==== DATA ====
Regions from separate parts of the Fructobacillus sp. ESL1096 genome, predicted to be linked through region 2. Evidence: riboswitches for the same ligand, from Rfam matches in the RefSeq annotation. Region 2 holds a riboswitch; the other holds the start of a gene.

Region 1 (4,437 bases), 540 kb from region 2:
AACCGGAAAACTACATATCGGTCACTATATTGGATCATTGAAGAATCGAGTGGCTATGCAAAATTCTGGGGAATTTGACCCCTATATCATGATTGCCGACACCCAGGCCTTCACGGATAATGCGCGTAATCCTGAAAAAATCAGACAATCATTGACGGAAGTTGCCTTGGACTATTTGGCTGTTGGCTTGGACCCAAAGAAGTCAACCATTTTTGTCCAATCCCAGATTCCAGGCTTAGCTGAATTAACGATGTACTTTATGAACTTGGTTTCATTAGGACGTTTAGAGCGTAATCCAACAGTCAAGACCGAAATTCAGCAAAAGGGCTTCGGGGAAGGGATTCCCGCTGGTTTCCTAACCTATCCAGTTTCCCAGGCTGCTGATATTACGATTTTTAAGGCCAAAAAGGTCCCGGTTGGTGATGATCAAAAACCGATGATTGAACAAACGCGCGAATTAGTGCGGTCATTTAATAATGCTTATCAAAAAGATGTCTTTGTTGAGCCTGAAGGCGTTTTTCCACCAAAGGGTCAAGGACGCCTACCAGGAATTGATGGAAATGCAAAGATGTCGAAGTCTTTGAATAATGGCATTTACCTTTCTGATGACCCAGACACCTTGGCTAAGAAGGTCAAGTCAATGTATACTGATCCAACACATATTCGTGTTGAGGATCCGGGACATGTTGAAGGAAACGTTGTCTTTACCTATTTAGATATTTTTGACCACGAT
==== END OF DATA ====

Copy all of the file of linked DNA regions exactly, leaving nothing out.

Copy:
Regions from separate parts of the Fructobacillus sp. ESL1096 genome, predicted to be linked through region 2. Evidence: riboswitches for the same ligand, from Rfam matches in the RefSeq annotation. Region 2 holds a riboswitch; the other holds the start of a gene.

Region 1 (4,437 bases), 540 kb from region 2:
AACCGGAAAACTACATATCGGTCACTATATTGGATCATTGAAGAATCGAGTGGCTATGCAAAATTCTGGGGAATTTGACCCCTATATCATGATTGCCGACACCCAGGCCTTCACGGATAATGCGCGTAATCCTGAAAAAATCAGACAATCATTGACGGAAGTTGCCTTGGACTATTTGGCTGTTGGCTTGGACCCAAAGAAGTCAACCATTTTTGTCCAATCCCAGATTCCAGGCTTAGCTGAATTAACGATGTACTTTATGAACTTGGTTTCATTAGGACGTTTAGAGCGTAATCCAACAGTCAAGACCGAAATTCAGCAAAAGGGCTTCGGGGAAGGGATTCCCGCTGGTTTCCTAACCTATCCAGTTTCCCAGGCTGCTGATATTACGATTTTTAAGGCCAAAAAGGTCCCGGTTGGTGATGATCAAAAACCGATGATTGAACAAACGCGCGAATTAGTGCGGTCATTTAATAATGCTTATCAAAAAGATGTCTTTGTTGAGCCTGAAGGCGTTTTTCCACCAAAGGGTCAAGGACGCCTACCAGGAATTGATGGAAATGCAAAGATGTCGAAGTCTTTGAATAATGGCATTTACCTTTCTGATGACCCAGACACCTTGGCTAAGAAGGTCAAGTCAATGTATACTGATCCAACACATATTCGTGTTGAGGATCCGGGACATGTTGAAGGAAACGTTGTCTTTACCTATTTAGATATTTTTGACCACGAT